Microfluidic device could assess hemolytic anemia in malaria

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Researchers at University of British Columbia (Vancouver, Canada) have developed a method to quickly and sensitively assess the progression of malaria via the deformability of red blood cells associated with haemolytic anemia.

It has previously been hypothesized that extracellular heme – the non-protein component of hemoglobin – may play a crucial role in malaria pathogenesis. The parasite can cause toxic levels of heme inducing oxidative stress in red blood cells (RBCs) and consequently rigidification, destruction and removal from the blood – together consituting hemolytic anemia.

The study, published recently in Integrative Biology, reports that the concentration of oxidized heme in the blood is directly correlated with the rigidity of RBCs. As heme is challenging to measure directly, monitoring changes in RBC deformability may therefore serve as a marker of heme, and therefore malaria progression.

Lead author, Kerryn Matthews (University of British Columbia), explained: “Because this method is mechanical, it’s well suited for use in resource-poor countries, where the vast majority of malaria transmission takes place. Other methods of analyzing malaria severity require training or expensive equipment or chemicals that are not readily available in developing nations.”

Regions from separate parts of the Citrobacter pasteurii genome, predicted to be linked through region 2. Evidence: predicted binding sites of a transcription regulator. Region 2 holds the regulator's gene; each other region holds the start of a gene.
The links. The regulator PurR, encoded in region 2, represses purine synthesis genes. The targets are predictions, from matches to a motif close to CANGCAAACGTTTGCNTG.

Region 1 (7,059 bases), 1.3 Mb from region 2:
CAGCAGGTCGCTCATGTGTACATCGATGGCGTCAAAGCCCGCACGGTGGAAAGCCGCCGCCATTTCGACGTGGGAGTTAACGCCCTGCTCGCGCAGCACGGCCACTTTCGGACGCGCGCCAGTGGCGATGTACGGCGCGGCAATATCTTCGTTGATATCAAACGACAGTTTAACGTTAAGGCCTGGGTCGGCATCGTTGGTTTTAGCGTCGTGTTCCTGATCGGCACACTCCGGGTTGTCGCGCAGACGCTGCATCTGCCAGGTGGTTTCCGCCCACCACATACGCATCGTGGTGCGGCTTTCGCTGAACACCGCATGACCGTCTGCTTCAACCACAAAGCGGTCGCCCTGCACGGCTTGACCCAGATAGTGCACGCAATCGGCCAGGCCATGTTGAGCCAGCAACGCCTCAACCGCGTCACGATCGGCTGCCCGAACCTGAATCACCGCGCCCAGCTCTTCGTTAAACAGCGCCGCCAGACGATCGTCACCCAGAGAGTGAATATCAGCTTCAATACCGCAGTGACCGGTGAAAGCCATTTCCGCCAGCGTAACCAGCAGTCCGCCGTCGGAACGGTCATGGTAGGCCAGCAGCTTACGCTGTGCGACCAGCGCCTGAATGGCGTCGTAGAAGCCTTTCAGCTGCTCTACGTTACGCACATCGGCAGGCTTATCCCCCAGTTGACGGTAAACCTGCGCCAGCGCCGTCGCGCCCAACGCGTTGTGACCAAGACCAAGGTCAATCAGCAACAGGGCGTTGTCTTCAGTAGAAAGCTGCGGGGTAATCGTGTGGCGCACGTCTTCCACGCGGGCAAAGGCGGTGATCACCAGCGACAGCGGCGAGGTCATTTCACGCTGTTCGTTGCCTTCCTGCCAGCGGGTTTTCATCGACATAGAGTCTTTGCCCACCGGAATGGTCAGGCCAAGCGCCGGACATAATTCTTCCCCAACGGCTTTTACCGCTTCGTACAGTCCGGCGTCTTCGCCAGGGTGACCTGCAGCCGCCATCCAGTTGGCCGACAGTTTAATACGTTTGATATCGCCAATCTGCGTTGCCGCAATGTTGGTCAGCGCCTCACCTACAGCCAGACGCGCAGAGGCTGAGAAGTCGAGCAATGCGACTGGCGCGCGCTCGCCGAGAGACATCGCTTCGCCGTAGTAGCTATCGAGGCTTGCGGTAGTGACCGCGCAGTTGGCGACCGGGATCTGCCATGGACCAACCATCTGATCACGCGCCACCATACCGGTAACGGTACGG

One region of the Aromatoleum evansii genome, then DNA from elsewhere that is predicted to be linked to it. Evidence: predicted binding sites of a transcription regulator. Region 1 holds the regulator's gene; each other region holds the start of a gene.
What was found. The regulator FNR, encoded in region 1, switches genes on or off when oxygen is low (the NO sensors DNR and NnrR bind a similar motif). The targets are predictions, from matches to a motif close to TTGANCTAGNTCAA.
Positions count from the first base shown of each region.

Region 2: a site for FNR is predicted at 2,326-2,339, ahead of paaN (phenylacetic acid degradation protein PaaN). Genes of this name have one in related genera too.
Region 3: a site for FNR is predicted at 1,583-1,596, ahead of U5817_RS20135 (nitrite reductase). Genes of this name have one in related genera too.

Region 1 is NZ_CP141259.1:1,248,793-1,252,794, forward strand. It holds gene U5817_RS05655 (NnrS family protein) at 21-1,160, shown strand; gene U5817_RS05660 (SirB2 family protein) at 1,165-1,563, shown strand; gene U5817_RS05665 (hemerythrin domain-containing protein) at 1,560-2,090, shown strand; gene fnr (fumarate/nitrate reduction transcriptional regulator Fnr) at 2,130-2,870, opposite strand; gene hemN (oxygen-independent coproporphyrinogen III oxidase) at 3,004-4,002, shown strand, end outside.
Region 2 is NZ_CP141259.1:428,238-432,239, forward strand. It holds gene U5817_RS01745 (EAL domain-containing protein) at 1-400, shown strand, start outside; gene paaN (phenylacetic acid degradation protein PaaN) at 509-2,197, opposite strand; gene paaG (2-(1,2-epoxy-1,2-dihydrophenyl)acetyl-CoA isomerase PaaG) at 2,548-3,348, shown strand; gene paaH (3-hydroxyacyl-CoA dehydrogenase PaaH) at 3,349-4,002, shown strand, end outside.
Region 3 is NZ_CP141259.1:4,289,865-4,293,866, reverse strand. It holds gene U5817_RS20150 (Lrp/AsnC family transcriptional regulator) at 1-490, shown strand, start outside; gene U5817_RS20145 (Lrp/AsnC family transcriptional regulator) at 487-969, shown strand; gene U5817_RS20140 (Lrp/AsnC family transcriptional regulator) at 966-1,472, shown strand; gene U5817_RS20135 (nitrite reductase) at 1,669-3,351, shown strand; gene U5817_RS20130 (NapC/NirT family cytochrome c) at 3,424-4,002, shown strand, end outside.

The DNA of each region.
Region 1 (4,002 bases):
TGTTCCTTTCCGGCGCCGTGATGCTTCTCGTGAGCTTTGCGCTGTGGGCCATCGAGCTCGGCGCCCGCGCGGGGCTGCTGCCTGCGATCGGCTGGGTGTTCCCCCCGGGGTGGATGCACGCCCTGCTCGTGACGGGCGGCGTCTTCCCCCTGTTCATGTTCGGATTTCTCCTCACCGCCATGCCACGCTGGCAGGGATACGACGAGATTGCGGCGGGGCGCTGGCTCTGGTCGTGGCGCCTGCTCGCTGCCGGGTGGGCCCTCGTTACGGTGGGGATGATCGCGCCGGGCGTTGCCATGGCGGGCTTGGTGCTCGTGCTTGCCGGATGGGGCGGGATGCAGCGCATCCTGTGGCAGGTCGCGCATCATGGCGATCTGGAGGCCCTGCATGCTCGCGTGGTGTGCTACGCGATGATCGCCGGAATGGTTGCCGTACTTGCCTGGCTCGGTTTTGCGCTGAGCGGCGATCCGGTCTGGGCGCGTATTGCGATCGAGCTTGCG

The new method uses a microfluidic device with 34 parallel funnel-shaped channels, termed the ‘multiplex fluidic plunger’; carefully controlled pressures can be simultaneously applied across these channels. The plunger can be loaded with whole blood and RBCs dock at each channel, where increasing pressure can be applied until the cell is squeezed through, giving a measurement of rigidity. This method allowed the team to determine cortical tensions of many cells and build a deformability profile for the patient.
Matthews commented: “The device can be easily integrated with a conventional microscope coupled with a digital camera and the accompanying software, which does all the analysis and records the pressures, is simple to use.”
This device is potentially a sensitive method for measuring heme-related oxidative stress and could be used to clinically assess disease progression in malaria. In addition, the researchers suggest it may not only be useful for detection, but could also be used in the development of antimalarials.
Sources: Matthews K, Duffy SP, Myrand-Lapierre M, Ang RR, Scott MD & Ma H. Microfluidic analysis of red blood cell deformability as a means to assess hemin-induced oxidative stress resulting from Plasmodium falciparum intraerythrocytic parasitismInteg. Biol. 9, 519–528 (2017); https://apsc.ubc.ca/spotlight/research/new-malaria-analysis-method-reveals-disease-severity-minutes

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